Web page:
- Configuration: Here you can choose to hide the headline, description, note and close button, as well as set the cookie duration for this particular campaign (which will override your global settings). You also set up your success message, which displays after someone signs up for your list.
- Effects (premium): You can choose to enable one of about 30 different CSS animation effects to draw attention to your opt-in form.
- Integration: This is where you decide to add the person to an email service provider, choose the list, and select a group(s) in which to add them. More on this below.
- After Conversion: Choose what happens after the subscriber successfully signs up. Display a message, close the form, reload the page or redirect to a URL. More on this below.
- Display Rules: This is where you decide where, when & how to display your opt-in form. More on this below.
This is one of the most important things to set up, and I love how MailOptin has designed it.
First, you choose whether to just store the subscriber locally, in your WordPress database (called “LeadBank”), or add them to a third-party email service provider.
To add them to an email service provider, make sure you have set up a connection with that provider.
Third-Party Email Service Provider Options
Each provider might have slightly different options, but here is MailChimp as an example.
After you choose your provider…
- (required) Choose a list from your account
- (optional) Disable Double Optin
- (optional) Choose to place the subscriber in a group(s)
Once again, I love how this is set up. You have two options:
- Automatic: You, the site owner, choose which group(s) to place the subscriber in (choose as many as you’d like)
- User Input: Let the subscriber choose which groups to be added to
For User Input, you have a few additional options for how to display your groups:
- Checkboxes or Radio Buttons: Checkboxes allow multiple selections. Radio buttons allow a single selection.
- Groups/Interests: Select which groups/interests you want to allow them to join
- Field Label, Color, Font, Display Style & Alignment: Customize the look and feel of the groups area on your form. Use the live preview on the right to see how things change.
- Required? Whether or not you require the subscriber to choose at least one group
In the spirit of keeping things simple & easy to use, you can choose between 4 actions after someone successfully submits your opt-in form:
- Display a success message: Display a message to your new subscriber. A “thank you” of some kind is typically nice :-)
- Close the form: Just close the form. This is not recommended, as it gives the user no feedback, and doesn’t suggest any next steps.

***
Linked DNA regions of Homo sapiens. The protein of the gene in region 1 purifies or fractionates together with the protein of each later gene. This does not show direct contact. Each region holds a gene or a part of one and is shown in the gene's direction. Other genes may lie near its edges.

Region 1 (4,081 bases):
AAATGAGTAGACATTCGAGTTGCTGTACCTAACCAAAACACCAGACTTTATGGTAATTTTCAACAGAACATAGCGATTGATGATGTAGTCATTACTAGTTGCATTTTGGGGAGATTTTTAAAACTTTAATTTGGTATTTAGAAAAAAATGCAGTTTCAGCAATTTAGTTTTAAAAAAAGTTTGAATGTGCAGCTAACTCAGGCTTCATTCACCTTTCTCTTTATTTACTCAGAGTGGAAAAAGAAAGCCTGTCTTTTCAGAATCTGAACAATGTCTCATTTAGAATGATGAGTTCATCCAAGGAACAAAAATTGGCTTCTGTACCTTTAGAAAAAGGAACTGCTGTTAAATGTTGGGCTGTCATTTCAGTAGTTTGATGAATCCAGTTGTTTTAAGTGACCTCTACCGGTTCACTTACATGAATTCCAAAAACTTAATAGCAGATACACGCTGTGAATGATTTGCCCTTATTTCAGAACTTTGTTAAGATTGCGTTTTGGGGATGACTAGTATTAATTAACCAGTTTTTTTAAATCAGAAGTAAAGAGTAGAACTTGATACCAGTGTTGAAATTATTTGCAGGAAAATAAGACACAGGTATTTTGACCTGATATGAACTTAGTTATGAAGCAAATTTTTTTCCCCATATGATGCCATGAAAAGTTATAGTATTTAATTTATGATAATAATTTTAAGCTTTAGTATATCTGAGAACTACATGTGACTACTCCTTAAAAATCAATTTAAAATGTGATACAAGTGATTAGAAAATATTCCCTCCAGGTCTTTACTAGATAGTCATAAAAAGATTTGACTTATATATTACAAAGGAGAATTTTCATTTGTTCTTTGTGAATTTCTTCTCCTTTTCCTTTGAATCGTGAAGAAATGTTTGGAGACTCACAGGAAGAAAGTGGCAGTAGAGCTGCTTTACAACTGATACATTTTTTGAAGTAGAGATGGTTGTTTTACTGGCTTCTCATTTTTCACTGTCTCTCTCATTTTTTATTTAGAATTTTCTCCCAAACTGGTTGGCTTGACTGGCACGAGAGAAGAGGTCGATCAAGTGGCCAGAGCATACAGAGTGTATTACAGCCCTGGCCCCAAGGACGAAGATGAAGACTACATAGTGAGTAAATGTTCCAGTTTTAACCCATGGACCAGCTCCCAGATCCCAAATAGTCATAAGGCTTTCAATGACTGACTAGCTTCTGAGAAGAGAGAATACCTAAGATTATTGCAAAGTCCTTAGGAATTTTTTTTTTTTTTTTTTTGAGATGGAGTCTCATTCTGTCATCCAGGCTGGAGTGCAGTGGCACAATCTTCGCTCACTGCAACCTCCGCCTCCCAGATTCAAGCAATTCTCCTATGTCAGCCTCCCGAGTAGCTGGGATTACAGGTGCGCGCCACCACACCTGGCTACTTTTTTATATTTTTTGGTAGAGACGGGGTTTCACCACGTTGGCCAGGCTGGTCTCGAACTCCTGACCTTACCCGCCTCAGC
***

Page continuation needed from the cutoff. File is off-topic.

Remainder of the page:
- Close the form + reload the page: This is also not recommended because it doesn’t give the user any feedback, and forces an unnecessary page reload.
- Redirect to a URL: Here you can send the subscriber to a thank you page, or any other page of your choosing. Optionally have the input fields passed via URL parameters.
Display rules are what determines who sees your opt-in form, when they see it, etc. MailOptin gives you the option of a “Quick Setup,” which provides a few limited options. Or you can go through all the various rules and completely customize them to your liking.
Let’s take a look at each of the display rules that are available.
Quick Setup: Load the opt-in form on ALL pages of your site, or choose to show only to logged-in or logged-out users. These are the only options if you choose quick setup.
Click Launch (premium): Activating this rule will give you a shortcode you can use that, when clicked, will open your opt-in form. You’ll also be given example HTML code you can use anywhere on your site (header, footer, sidebar, etc.). Enabling this rule overrides all other rules.
Exit Intent (premium): This will display your form when a user’s mouse gets close to the top of your browser window, which typically indicates the user is about to close the page.
After X Seconds (premium): This rule displays your opt-in form a certain number of seconds after the page loads. 1-100 seconds.
Scroll Percentage (premium): Displays your form after the user scrolls a certain percentage of the way down the page. 1-100%.
Viewed X Pages (premium): Displays your form after the user has viewed a certain number of pages on your site.
Page Targeting: This is a really powerful option. You can select specific pages, posts, post types & categories, and either include or exclude your opt-in form from them.
Schedule (premium): Here you can create a start time and end time for your opt-in form to be displayed. This is great for time-sensitive promotions, holidays, etc.
Once you’ve chosen your display rules and saved your changes, your opt-in form is ready to go. It will initially be deactivated, so you’ll have to toggle the switch to turn it on and start collecting email addresses.
7 Opt-In Form Types
Everything I’ve showed you so far was using the lightbox opt-in form type. That is just one example of 7 different types of lead generation forms you can create with MailOptin. Let’s take a look at each opt-in form type in more detail.
Lightbox popups display over top of your content. They can be used to build your email list, make an announcement, display offers and share any form of targeted ad message.